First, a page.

Review: Small Admissions by Amy Poeppel


29430752Small Admissions by Amy Poeppel

My rating: 4 of 5 stars
Received: NetGalley
Publication Date: December 27th, 2016
Publisher: Atria
Point of View: 3rd Person & Alternative
Recommended Age: 14+
Pacing: Normal
Genres & Themes: Adult, Realistic Fiction, Humor, Contemporary, Coming of Age

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BLURB:

Despite her innate ambition and Summa Cum Laude smarts, Kate Pearson has turned into a major slacker. After being unceremoniously dumped by her handsome, French “almost fiancé,” she abandons her grad school plans and instead spends her days lolling on the couch, watching reruns of Sex and the City, and leaving her apartment only when a dog-walking gig demands it. Her friends don’t know what to do other than pass tissues and hope for a comeback, while her practical sister, Angela, pushes every remedy she can think of, from trapeze class to therapy to job interviews.

Miraculously, and for reasons no one (least of all Kate) understands, she manages to land a job in the admissions department at the prestigious Hudson Day School. In her new position, Kate learns there’s no time for self-pity or nonsense during the height of the admissions season, or what her colleagues refer to as “the dark time.” As the process revs up, Kate meets smart kids who are unlikable, likeable kids who aren’t very smart, and Park Avenue parents who refuse to take no for an answer.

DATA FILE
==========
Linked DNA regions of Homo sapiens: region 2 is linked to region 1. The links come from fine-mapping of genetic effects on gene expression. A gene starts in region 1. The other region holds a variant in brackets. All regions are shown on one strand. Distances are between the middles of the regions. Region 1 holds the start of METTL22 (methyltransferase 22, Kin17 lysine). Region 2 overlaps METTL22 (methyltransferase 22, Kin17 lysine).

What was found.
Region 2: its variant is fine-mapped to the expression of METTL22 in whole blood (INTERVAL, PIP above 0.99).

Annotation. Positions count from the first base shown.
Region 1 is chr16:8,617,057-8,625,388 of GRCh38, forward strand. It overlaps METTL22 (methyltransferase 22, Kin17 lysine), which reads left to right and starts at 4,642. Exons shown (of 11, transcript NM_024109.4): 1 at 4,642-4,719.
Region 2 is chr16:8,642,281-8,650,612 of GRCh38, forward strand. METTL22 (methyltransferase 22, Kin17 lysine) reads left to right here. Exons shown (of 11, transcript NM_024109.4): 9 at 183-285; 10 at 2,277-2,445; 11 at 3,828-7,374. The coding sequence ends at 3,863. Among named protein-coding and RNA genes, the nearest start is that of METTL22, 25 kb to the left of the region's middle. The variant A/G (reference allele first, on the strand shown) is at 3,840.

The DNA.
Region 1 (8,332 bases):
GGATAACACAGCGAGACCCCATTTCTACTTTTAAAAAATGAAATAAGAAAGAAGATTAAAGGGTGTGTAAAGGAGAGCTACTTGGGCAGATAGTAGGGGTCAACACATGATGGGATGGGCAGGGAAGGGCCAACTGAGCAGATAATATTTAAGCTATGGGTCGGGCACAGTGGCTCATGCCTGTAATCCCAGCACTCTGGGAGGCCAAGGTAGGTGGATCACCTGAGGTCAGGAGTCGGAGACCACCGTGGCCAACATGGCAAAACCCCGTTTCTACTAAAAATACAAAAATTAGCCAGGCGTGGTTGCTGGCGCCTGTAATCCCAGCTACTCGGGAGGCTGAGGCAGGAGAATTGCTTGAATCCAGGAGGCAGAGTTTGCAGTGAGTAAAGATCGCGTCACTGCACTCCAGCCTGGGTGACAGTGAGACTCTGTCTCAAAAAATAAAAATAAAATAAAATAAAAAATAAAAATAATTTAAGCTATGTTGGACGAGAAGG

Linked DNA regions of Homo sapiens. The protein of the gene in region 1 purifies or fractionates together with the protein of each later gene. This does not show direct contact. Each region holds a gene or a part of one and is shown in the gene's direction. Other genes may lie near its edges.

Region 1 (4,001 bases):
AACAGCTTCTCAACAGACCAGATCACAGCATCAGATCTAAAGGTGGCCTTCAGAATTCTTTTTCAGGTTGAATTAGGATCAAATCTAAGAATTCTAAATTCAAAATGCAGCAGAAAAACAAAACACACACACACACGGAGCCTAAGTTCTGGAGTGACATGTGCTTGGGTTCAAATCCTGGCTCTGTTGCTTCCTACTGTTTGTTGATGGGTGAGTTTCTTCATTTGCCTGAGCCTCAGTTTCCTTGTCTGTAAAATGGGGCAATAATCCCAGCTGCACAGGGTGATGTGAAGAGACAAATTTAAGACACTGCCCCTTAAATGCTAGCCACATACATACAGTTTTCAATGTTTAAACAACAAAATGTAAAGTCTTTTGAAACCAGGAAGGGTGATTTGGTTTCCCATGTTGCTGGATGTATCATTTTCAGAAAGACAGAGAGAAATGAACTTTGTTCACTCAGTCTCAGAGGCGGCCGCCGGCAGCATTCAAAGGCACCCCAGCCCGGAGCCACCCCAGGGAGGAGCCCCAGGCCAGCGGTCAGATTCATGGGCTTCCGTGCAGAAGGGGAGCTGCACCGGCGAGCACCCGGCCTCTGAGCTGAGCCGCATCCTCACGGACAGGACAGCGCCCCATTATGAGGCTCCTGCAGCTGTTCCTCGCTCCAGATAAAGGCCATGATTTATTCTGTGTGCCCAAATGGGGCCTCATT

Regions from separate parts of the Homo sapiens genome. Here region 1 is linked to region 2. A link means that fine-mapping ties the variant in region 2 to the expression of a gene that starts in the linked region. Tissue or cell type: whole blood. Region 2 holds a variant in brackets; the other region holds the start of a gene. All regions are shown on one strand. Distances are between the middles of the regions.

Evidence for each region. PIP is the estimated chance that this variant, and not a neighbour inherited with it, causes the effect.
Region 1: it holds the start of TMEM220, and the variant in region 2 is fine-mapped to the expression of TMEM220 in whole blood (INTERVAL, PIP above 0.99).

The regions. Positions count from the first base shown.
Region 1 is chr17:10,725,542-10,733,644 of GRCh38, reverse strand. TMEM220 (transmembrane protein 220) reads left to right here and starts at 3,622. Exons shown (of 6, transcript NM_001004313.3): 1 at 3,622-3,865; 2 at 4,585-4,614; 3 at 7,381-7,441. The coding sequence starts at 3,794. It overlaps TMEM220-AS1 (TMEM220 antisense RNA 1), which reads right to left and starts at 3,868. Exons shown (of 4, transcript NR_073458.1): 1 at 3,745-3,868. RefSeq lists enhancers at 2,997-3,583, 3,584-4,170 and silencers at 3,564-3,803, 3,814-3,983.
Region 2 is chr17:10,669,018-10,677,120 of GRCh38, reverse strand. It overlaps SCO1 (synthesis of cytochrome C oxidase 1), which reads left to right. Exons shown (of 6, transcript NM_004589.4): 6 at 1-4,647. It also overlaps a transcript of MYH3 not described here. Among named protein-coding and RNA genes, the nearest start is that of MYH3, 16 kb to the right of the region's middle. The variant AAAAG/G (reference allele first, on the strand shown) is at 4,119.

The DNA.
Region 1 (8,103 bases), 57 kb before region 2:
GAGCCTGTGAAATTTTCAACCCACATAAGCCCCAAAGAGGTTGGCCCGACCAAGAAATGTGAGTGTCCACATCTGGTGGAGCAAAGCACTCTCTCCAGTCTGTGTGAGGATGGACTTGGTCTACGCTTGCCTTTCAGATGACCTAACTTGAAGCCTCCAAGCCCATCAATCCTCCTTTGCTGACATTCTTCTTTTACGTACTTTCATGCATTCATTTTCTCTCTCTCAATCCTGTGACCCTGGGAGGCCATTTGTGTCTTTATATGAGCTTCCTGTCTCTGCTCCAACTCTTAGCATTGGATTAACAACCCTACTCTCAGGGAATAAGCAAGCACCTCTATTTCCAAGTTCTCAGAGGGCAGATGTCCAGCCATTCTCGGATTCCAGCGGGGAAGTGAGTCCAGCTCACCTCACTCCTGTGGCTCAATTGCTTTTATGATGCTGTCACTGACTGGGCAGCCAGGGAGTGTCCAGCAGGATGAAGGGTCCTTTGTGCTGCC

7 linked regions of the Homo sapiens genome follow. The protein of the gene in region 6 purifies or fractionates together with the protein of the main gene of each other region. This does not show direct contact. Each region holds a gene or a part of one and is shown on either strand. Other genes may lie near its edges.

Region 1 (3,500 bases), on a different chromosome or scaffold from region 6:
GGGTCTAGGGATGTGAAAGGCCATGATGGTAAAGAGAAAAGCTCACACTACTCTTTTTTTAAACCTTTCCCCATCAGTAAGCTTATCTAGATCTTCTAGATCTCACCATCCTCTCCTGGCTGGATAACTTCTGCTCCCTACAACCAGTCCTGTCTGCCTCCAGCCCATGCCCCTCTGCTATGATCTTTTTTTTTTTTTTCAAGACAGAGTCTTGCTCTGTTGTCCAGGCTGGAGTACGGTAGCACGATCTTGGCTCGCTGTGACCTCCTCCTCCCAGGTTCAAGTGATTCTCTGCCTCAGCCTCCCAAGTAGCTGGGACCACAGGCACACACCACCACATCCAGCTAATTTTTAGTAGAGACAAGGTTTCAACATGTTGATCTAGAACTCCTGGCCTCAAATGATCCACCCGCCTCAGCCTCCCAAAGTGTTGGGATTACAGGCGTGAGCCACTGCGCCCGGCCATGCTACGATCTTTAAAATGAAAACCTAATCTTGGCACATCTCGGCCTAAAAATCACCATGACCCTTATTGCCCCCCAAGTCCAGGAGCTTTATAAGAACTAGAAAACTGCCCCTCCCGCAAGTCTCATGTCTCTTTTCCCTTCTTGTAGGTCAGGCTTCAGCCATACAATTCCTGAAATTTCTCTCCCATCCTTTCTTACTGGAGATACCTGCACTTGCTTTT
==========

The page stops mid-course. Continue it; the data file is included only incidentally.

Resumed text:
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I would not be surprised if this became a best seller. Maybe not #1 of its genre, but it’s interesting and insightful, since it explores multiple subjects.

With the use of humour.

This is a book particularly for those who are amused/entertained by drama, somewhat ridiculous situations or/and women who like meddling in each other’s lives.

There is Kate, who was dumped by Robert, who is Chloe’s cousin, who is Kate’s best friend who keeps her love life a secret from everyone. Kate is going through a rough time right now.

There is Angela, who is Kate’s sister, who obsesses over her sister’s splintered life. Her plan to fix Kate? Get her a job! Will it work, will it make things better? And does Kate have what it takes to work in admissions?

There is Victoria, who is Kate’s former best friend and still kind of friend, who has a secret she is not eager to tell anyone.

Oh, this is just so much fun, especially Kate’s interviews with potential candidates for Hudson and their parents. God, some parents are crazy! And some kids are really clueless.

There is one couple in particular that is scary-insistent about their kid going to Hudson. It’s pathetic but also pretty darn entertaining to read about.

In the end, even with all the humour and (some) unrealistic drama, there are things to be learned from this book. Don’t let a guy dictate who you are! Don’t give up everything for a guy! There is always hope! Things will always get better! Some times you lose, some times you win! There is love where you least expect it!

I actually don’t read many books genred as ‘‘women’s fiction,’’ because I’m much more interested by YA novels, but this was better than a comedy movie. Almost.
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